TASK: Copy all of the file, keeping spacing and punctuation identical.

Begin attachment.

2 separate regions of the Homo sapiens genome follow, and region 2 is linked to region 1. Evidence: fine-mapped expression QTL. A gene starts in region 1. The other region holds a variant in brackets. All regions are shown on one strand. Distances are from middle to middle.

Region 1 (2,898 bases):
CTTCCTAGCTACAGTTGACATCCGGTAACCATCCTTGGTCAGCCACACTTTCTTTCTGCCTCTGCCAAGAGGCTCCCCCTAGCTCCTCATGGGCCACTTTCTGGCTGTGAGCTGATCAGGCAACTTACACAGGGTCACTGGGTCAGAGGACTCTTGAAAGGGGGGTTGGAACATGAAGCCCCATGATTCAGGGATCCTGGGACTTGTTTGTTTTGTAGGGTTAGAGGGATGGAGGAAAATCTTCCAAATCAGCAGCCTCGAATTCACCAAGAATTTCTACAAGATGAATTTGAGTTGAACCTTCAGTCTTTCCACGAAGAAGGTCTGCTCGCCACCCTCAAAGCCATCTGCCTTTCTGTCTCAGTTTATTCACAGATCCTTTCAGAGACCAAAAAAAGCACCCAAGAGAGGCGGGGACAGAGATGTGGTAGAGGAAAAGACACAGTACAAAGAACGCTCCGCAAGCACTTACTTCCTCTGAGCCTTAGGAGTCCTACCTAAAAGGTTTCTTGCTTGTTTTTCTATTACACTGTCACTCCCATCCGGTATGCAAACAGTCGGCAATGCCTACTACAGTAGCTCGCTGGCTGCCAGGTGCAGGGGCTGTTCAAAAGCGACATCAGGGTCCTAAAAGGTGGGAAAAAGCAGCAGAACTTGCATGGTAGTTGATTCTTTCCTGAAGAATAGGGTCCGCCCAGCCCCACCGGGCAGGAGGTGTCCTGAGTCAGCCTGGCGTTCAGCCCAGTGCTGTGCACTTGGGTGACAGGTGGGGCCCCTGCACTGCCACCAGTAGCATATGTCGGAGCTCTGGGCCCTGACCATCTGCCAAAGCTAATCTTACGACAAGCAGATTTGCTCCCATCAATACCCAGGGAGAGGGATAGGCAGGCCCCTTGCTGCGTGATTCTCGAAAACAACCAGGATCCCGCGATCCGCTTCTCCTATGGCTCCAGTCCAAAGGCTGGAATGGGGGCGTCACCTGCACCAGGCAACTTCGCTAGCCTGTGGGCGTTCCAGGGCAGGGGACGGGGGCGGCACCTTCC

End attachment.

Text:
2 separate regions of the Homo sapiens genome follow, and region 2 is linked to region 1. Evidence: fine-mapped expression QTL. A gene starts in region 1. The other region holds a variant in brackets. All regions are shown on one strand. Distances are from middle to middle.

Region 1 (2,898 bases):
CTTCCTAGCTACAGTTGACATCCGGTAACCATCCTTGGTCAGCCACACTTTCTTTCTGCCTCTGCCAAGAGGCTCCCCCTAGCTCCTCATGGGCCACTTTCTGGCTGTGAGCTGATCAGGCAACTTACACAGGGTCACTGGGTCAGAGGACTCTTGAAAGGGGGGTTGGAACATGAAGCCCCATGATTCAGGGATCCTGGGACTTGTTTGTTTTGTAGGGTTAGAGGGATGGAGGAAAATCTTCCAAATCAGCAGCCTCGAATTCACCAAGAATTTCTACAAGATGAATTTGAGTTGAACCTTCAGTCTTTCCACGAAGAAGGTCTGCTCGCCACCCTCAAAGCCATCTGCCTTTCTGTCTCAGTTTATTCACAGATCCTTTCAGAGACCAAAAAAAGCACCCAAGAGAGGCGGGGACAGAGATGTGGTAGAGGAAAAGACACAGTACAAAGAACGCTCCGCAAGCACTTACTTCCTCTGAGCCTTAGGAGTCCTACCTAAAAGGTTTCTTGCTTGTTTTTCTATTACACTGTCACTCCCATCCGGTATGCAAACAGTCGGCAATGCCTACTACAGTAGCTCGCTGGCTGCCAGGTGCAGGGGCTGTTCAAAAGCGACATCAGGGTCCTAAAAGGTGGGAAAAAGCAGCAGAACTTGCATGGTAGTTGATTCTTTCCTGAAGAATAGGGTCCGCCCAGCCCCACCGGGCAGGAGGTGTCCTGAGTCAGCCTGGCGTTCAGCCCAGTGCTGTGCACTTGGGTGACAGGTGGGGCCCCTGCACTGCCACCAGTAGCATATGTCGGAGCTCTGGGCCCTGACCATCTGCCAAAGCTAATCTTACGACAAGCAGATTTGCTCCCATCAATACCCAGGGAGAGGGATAGGCAGGCCCCTTGCTGCGTGATTCTCGAAAACAACCAGGATCCCGCGATCCGCTTCTCCTATGGCTCCAGTCCAAAGGCTGGAATGGGGGCGTCACCTGCACCAGGCAACTTCGCTAGCCTGTGGGCGTTCCAGGGCAGGGGACGGGGGCGGCACCTTCC